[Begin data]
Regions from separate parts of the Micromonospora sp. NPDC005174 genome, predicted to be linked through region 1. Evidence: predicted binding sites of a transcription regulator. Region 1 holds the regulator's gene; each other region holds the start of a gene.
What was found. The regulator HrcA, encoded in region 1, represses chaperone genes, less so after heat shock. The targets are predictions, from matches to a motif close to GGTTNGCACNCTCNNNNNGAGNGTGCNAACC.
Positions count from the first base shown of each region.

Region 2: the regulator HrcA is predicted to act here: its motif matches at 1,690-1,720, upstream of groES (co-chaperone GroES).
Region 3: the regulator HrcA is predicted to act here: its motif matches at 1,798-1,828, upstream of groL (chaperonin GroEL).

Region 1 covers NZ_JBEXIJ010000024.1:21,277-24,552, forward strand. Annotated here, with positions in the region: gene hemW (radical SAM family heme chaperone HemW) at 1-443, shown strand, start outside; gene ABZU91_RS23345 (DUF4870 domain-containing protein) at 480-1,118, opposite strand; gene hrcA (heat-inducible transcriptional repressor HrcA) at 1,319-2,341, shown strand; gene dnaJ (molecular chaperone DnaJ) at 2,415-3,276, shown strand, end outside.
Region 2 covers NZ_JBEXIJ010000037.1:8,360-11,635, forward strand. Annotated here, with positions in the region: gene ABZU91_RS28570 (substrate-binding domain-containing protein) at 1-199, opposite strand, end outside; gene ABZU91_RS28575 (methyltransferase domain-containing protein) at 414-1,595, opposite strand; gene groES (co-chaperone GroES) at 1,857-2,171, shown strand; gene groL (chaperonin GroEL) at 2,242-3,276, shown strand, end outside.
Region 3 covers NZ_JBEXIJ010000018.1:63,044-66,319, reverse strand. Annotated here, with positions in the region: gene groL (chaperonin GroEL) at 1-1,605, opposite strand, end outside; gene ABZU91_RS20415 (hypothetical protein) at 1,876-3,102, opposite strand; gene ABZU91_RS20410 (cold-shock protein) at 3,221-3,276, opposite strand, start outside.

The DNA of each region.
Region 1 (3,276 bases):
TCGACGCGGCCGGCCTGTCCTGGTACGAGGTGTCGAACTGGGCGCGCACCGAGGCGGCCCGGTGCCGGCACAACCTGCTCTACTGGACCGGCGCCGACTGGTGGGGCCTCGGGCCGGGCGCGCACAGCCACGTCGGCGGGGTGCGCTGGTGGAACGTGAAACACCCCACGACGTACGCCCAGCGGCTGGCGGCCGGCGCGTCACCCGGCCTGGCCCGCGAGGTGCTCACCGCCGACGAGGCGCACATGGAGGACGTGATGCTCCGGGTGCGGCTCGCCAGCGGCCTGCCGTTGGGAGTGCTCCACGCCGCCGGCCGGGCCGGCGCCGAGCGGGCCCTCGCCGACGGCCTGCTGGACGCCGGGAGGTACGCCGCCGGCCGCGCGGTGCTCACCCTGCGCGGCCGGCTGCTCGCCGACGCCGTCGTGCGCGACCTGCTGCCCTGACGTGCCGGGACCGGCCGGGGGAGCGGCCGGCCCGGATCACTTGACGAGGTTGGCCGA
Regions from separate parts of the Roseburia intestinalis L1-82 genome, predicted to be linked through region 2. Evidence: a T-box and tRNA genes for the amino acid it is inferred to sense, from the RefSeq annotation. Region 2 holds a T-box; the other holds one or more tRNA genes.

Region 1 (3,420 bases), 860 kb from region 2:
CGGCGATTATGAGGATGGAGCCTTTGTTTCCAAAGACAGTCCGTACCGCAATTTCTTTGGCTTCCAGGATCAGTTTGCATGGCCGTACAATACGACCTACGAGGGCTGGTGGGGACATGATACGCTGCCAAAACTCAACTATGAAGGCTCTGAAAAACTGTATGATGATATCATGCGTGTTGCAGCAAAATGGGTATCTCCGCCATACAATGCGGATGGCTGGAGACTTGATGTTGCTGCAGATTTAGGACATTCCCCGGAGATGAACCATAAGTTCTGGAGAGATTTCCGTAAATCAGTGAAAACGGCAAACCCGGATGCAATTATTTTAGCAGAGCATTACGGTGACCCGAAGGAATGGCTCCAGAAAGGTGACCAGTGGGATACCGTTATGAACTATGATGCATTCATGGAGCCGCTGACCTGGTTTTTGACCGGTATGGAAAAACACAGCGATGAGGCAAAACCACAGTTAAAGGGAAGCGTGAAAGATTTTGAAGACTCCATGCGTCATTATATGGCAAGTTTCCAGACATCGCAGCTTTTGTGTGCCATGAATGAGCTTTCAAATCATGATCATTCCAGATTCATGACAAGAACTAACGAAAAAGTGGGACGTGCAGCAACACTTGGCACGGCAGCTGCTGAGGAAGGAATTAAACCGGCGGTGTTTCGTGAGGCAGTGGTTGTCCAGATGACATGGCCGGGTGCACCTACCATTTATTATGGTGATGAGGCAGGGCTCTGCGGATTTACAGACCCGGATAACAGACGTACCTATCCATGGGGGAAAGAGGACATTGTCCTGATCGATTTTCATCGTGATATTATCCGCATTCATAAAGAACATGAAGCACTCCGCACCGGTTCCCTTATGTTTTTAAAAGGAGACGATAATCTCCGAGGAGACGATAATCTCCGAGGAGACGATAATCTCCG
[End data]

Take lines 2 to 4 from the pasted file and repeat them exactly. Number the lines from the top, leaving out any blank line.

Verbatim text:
What was found. The regulator HrcA, encoded in region 1, represses chaperone genes, less so after heat shock. The targets are predictions, from matches to a motif close to GGTTNGCACNCTCNNNNNGAGNGTGCNAACC.
Positions count from the first base shown of each region.

Region 2: the regulator HrcA is predicted to act here: its motif matches at 1,690-1,720, upstream of groES (co-chaperone GroES).